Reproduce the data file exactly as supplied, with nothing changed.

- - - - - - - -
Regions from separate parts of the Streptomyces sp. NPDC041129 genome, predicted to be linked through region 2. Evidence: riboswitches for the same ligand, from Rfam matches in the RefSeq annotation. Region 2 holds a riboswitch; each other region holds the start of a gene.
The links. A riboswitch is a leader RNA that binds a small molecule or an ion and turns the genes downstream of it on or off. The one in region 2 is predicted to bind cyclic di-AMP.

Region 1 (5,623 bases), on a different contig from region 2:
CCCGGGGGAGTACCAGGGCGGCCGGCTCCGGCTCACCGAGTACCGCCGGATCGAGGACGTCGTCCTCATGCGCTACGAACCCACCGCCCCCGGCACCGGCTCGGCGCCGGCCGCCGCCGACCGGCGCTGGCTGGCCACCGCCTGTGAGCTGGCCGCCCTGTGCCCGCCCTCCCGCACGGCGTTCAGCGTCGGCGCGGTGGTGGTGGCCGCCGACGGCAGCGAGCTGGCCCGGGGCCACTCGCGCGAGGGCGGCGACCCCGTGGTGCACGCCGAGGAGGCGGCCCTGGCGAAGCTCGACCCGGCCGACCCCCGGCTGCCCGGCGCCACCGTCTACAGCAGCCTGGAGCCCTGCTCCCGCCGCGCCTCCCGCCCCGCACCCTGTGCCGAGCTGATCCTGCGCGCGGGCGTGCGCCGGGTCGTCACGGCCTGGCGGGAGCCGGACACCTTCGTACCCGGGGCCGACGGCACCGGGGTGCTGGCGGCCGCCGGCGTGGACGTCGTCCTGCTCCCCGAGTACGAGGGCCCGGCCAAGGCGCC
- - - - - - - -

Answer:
Regions from separate parts of the Streptomyces sp. NPDC041129 genome, predicted to be linked through region 2. Evidence: riboswitches for the same ligand, from Rfam matches in the RefSeq annotation. Region 2 holds a riboswitch; each other region holds the start of a gene.
The links. A riboswitch is a leader RNA that binds a small molecule or an ion and turns the genes downstream of it on or off. The one in region 2 is predicted to bind cyclic di-AMP.

Region 1 (5,623 bases), on a different contig from region 2:
CCCGGGGGAGTACCAGGGCGGCCGGCTCCGGCTCACCGAGTACCGCCGGATCGAGGACGTCGTCCTCATGCGCTACGAACCCACCGCCCCCGGCACCGGCTCGGCGCCGGCCGCCGCCGACCGGCGCTGGCTGGCCACCGCCTGTGAGCTGGCCGCCCTGTGCCCGCCCTCCCGCACGGCGTTCAGCGTCGGCGCGGTGGTGGTGGCCGCCGACGGCAGCGAGCTGGCCCGGGGCCACTCGCGCGAGGGCGGCGACCCCGTGGTGCACGCCGAGGAGGCGGCCCTGGCGAAGCTCGACCCGGCCGACCCCCGGCTGCCCGGCGCCACCGTCTACAGCAGCCTGGAGCCCTGCTCCCGCCGCGCCTCCCGCCCCGCACCCTGTGCCGAGCTGATCCTGCGCGCGGGCGTGCGCCGGGTCGTCACGGCCTGGCGGGAGCCGGACACCTTCGTACCCGGGGCCGACGGCACCGGGGTGCTGGCGGCCGCCGGCGTGGACGTCGTCCTGCTCCCCGAGTACGAGGGCCCGGCCAAGGCGCC